Martin McDonagh’s dark play involves the brutal interrogation of a writer in a totalitarian police state.
Director Mark Kamie was first taken by the play when he saw a production in Chicago. “After I saw it, I thought I really want to do this play. In the shell of it, it’s a thriller. So, you’re guessing about what’s going to happen next. There was a strong visceral response. I was shocked at that point. And then after the play was over I was left with a lot of questions to wrestle with. Should an artist be responsible for his own work? Is murder ever acceptable, and if so when? I was left with some ethical questions to chew on.”
Dan Tracey is responsible for both the set and the props. “I was always a bit of an artist,” says Tracey. I started out as an art student and then as I sort of weaseled by way into theatre, I found that I could do art on a three dimensional, very large scale and that appealed to me.” Tracey’s large scale is even larger for The Pillowman. “It’s sort of a nebulous room, solitary and heavy. We have a large set that dwarfs the actors and with the lighting we try to create a dark, mysterious, thriller sort of feel.”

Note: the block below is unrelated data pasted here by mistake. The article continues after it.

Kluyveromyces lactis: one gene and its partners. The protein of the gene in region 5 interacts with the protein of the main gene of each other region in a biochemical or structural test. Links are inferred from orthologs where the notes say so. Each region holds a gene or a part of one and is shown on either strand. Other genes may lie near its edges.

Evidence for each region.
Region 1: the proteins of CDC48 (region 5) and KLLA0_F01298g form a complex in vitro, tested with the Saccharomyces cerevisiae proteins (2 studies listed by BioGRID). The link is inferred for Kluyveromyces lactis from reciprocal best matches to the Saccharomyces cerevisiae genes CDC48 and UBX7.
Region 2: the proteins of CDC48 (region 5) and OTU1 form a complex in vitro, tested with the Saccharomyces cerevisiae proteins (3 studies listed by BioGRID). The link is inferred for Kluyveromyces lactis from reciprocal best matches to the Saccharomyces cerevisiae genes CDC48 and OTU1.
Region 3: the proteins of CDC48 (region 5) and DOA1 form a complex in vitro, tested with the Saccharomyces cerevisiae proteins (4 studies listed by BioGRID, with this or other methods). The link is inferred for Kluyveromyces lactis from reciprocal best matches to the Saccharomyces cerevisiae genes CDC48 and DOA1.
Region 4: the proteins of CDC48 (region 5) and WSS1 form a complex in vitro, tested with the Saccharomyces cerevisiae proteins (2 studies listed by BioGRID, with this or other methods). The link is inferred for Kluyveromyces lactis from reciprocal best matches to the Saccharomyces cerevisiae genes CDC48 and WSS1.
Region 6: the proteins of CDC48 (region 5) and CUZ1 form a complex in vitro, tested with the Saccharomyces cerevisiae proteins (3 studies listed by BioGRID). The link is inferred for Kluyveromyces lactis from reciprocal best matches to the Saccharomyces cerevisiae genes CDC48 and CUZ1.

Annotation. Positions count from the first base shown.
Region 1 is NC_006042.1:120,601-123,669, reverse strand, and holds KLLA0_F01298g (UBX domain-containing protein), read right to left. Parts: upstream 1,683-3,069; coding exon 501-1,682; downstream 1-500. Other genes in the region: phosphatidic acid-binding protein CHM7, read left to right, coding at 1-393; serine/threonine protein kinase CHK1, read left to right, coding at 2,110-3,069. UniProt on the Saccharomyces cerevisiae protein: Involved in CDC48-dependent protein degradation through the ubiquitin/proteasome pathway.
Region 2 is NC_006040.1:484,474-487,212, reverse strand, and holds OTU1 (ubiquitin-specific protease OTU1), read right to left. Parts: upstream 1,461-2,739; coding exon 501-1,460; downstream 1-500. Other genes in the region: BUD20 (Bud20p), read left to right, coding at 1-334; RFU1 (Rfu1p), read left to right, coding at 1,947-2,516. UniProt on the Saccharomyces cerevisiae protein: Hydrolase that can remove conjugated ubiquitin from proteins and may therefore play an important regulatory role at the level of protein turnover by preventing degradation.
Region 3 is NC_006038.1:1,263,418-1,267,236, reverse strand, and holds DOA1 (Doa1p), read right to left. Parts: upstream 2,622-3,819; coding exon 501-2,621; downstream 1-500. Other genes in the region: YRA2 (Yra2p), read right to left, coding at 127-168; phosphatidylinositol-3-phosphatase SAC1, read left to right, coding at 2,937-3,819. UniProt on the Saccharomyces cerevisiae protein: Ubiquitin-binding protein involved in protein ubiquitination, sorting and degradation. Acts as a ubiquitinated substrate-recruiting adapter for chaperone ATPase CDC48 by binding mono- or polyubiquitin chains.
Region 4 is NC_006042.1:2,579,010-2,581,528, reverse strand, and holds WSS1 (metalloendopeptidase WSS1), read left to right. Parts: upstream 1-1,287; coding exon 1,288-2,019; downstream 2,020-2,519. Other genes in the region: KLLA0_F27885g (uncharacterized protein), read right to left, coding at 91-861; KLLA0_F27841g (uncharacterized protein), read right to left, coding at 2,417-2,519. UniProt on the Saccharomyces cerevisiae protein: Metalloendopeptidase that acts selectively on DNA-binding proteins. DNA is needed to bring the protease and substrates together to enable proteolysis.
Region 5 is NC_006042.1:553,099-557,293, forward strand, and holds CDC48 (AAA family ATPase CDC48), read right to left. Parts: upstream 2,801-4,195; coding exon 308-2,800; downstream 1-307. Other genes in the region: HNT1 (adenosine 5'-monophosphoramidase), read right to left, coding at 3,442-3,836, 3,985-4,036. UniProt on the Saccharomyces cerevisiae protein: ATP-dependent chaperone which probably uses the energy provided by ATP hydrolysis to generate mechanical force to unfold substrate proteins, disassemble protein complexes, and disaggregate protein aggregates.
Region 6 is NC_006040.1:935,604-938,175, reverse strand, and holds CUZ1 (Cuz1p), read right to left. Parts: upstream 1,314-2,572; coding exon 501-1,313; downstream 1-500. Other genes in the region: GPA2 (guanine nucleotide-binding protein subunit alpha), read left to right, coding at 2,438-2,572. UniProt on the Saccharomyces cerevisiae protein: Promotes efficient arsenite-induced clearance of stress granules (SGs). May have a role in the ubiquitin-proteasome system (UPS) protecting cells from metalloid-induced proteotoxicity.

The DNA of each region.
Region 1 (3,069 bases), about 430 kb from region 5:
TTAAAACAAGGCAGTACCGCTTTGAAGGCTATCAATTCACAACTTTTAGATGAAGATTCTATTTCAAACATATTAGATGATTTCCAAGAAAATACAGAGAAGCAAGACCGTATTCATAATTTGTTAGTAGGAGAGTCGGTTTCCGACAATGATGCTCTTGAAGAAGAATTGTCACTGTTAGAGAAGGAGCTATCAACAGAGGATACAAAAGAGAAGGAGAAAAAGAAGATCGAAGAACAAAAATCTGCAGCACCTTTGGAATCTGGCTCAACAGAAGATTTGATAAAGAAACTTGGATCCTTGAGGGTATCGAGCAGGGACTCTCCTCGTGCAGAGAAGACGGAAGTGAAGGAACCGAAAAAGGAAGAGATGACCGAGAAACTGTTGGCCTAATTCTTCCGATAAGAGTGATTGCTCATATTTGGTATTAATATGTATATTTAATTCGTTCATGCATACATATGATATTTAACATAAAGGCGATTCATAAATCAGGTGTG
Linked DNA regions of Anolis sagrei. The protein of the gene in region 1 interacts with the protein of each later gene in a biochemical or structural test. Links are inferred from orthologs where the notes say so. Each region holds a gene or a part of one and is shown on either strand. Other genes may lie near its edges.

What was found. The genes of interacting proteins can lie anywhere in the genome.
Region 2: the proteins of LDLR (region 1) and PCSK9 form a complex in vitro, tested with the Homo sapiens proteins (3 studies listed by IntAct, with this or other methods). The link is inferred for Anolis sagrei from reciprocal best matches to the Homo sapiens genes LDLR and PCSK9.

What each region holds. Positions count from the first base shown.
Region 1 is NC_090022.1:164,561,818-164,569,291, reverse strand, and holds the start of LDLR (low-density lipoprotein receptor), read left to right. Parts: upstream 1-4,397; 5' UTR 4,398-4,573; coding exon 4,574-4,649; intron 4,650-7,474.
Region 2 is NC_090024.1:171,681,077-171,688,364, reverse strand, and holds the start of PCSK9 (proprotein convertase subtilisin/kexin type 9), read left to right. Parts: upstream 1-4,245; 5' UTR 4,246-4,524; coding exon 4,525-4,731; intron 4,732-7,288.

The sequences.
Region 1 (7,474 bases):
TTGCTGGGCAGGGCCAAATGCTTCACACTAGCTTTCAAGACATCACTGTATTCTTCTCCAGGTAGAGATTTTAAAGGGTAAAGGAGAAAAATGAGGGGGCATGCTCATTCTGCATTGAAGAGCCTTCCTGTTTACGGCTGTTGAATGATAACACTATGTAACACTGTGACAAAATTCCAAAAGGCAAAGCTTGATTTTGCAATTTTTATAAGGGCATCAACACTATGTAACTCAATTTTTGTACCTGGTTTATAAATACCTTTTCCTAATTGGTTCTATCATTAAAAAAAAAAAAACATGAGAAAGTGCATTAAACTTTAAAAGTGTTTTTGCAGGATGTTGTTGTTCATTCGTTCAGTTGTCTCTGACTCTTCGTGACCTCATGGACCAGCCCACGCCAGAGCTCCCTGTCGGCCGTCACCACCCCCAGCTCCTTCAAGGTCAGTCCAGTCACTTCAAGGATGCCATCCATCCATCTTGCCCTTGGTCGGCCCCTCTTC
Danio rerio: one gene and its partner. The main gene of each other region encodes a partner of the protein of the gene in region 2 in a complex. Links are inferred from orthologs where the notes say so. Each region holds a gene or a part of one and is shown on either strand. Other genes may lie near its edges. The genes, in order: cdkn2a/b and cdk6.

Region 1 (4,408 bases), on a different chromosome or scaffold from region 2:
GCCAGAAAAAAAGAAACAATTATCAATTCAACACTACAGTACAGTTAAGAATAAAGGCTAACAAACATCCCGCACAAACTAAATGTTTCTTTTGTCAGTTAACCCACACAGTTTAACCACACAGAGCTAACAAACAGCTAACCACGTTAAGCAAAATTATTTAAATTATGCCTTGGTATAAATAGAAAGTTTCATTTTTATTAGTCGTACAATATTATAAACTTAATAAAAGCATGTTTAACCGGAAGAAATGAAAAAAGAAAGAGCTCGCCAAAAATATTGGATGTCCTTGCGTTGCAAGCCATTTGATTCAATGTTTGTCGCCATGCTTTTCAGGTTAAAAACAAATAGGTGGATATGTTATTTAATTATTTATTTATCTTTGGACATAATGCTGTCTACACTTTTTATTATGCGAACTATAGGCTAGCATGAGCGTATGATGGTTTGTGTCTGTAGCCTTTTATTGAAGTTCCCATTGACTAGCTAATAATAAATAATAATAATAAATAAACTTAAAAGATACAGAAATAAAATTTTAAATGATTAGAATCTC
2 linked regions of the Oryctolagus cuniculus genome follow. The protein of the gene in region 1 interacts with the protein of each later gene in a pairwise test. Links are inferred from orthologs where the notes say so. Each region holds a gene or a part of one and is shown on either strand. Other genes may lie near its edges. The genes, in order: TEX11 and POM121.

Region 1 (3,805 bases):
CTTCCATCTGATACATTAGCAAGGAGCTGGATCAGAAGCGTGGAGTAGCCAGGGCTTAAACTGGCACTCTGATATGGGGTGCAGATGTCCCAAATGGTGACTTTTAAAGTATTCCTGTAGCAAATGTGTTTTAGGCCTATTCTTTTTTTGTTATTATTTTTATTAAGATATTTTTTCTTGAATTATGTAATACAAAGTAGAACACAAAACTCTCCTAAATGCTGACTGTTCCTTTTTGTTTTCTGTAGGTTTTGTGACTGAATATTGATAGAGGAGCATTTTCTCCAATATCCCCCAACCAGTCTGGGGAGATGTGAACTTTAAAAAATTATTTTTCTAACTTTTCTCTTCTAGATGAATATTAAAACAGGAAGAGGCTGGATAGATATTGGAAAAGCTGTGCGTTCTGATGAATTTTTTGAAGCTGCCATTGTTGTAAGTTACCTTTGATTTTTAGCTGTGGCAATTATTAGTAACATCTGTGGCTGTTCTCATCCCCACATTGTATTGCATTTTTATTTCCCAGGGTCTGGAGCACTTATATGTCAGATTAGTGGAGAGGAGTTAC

Kamie and Tracey are happy to say that their work is very much collaboration. “It’s easy to work with Dan,” says Kamie. “Even as we were starting, he came in with maybe sixty pictures and suggestions. Later, when we wanted to combine to image of the police state with all its files and filing cabinets in a dark way, he managed to work up a sort of morgue drawer for a very sinister sort of file. And then there are the puppets…but I’ll save the details about them.”